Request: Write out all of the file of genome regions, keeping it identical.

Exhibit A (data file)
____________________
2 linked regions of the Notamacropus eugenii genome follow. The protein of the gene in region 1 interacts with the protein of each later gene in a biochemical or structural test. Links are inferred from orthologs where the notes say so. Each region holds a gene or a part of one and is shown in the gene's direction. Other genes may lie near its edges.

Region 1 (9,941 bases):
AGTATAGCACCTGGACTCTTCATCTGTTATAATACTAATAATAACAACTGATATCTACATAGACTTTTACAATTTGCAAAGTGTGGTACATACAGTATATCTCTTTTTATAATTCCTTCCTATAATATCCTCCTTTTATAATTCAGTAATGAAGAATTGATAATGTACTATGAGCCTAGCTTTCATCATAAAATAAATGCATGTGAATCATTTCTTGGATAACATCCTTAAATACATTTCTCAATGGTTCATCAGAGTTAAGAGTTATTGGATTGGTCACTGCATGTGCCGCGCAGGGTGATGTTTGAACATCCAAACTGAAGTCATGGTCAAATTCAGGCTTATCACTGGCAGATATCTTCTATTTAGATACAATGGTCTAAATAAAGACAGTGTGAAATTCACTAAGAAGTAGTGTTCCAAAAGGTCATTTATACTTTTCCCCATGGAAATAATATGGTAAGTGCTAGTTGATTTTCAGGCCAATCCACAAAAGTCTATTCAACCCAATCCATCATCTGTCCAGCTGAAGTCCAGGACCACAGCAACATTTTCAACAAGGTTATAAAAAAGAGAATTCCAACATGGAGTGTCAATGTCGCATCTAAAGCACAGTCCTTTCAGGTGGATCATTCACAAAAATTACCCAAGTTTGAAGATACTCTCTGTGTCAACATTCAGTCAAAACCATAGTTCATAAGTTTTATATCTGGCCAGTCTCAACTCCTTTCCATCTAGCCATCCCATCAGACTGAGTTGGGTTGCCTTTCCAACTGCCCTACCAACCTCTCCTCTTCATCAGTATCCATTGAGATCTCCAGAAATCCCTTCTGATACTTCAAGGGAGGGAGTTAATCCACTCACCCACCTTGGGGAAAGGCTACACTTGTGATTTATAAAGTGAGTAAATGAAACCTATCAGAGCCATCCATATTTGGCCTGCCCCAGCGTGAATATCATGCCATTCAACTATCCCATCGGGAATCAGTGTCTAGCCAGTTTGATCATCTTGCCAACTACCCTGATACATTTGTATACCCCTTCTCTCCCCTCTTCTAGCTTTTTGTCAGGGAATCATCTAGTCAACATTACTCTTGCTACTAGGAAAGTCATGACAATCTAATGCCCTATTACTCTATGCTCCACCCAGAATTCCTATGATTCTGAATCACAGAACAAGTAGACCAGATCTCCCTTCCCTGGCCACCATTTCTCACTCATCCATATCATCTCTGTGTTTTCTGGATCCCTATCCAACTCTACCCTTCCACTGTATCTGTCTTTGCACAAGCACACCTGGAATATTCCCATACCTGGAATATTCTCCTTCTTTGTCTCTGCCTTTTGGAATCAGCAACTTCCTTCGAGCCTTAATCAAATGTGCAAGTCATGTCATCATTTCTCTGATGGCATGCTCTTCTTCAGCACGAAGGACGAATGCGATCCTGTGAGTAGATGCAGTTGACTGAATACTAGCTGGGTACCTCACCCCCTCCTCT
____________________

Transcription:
2 linked regions of the Notamacropus eugenii genome follow. The protein of the gene in region 1 interacts with the protein of each later gene in a biochemical or structural test. Links are inferred from orthologs where the notes say so. Each region holds a gene or a part of one and is shown in the gene's direction. Other genes may lie near its edges.

Region 1 (9,941 bases):
AGTATAGCACCTGGACTCTTCATCTGTTATAATACTAATAATAACAACTGATATCTACATAGACTTTTACAATTTGCAAAGTGTGGTACATACAGTATATCTCTTTTTATAATTCCTTCCTATAATATCCTCCTTTTATAATTCAGTAATGAAGAATTGATAATGTACTATGAGCCTAGCTTTCATCATAAAATAAATGCATGTGAATCATTTCTTGGATAACATCCTTAAATACATTTCTCAATGGTTCATCAGAGTTAAGAGTTATTGGATTGGTCACTGCATGTGCCGCGCAGGGTGATGTTTGAACATCCAAACTGAAGTCATGGTCAAATTCAGGCTTATCACTGGCAGATATCTTCTATTTAGATACAATGGTCTAAATAAAGACAGTGTGAAATTCACTAAGAAGTAGTGTTCCAAAAGGTCATTTATACTTTTCCCCATGGAAATAATATGGTAAGTGCTAGTTGATTTTCAGGCCAATCCACAAAAGTCTATTCAACCCAATCCATCATCTGTCCAGCTGAAGTCCAGGACCACAGCAACATTTTCAACAAGGTTATAAAAAAGAGAATTCCAACATGGAGTGTCAATGTCGCATCTAAAGCACAGTCCTTTCAGGTGGATCATTCACAAAAATTACCCAAGTTTGAAGATACTCTCTGTGTCAACATTCAGTCAAAACCATAGTTCATAAGTTTTATATCTGGCCAGTCTCAACTCCTTTCCATCTAGCCATCCCATCAGACTGAGTTGGGTTGCCTTTCCAACTGCCCTACCAACCTCTCCTCTTCATCAGTATCCATTGAGATCTCCAGAAATCCCTTCTGATACTTCAAGGGAGGGAGTTAATCCACTCACCCACCTTGGGGAAAGGCTACACTTGTGATTTATAAAGTGAGTAAATGAAACCTATCAGAGCCATCCATATTTGGCCTGCCCCAGCGTGAATATCATGCCATTCAACTATCCCATCGGGAATCAGTGTCTAGCCAGTTTGATCATCTTGCCAACTACCCTGATACATTTGTATACCCCTTCTCTCCCCTCTTCTAGCTTTTTGTCAGGGAATCATCTAGTCAACATTACTCTTGCTACTAGGAAAGTCATGACAATCTAATGCCCTATTACTCTATGCTCCACCCAGAATTCCTATGATTCTGAATCACAGAACAAGTAGACCAGATCTCCCTTCCCTGGCCACCATTTCTCACTCATCCATATCATCTCTGTGTTTTCTGGATCCCTATCCAACTCTACCCTTCCACTGTATCTGTCTTTGCACAAGCACACCTGGAATATTCCCATACCTGGAATATTCTCCTTCTTTGTCTCTGCCTTTTGGAATCAGCAACTTCCTTCGAGCCTTAATCAAATGTGCAAGTCATGTCATCATTTCTCTGATGGCATGCTCTTCTTCAGCACGAAGGACGAATGCGATCCTGTGAGTAGATGCAGTTGACTGAATACTAGCTGGGTACCTCACCCCCTCCTCT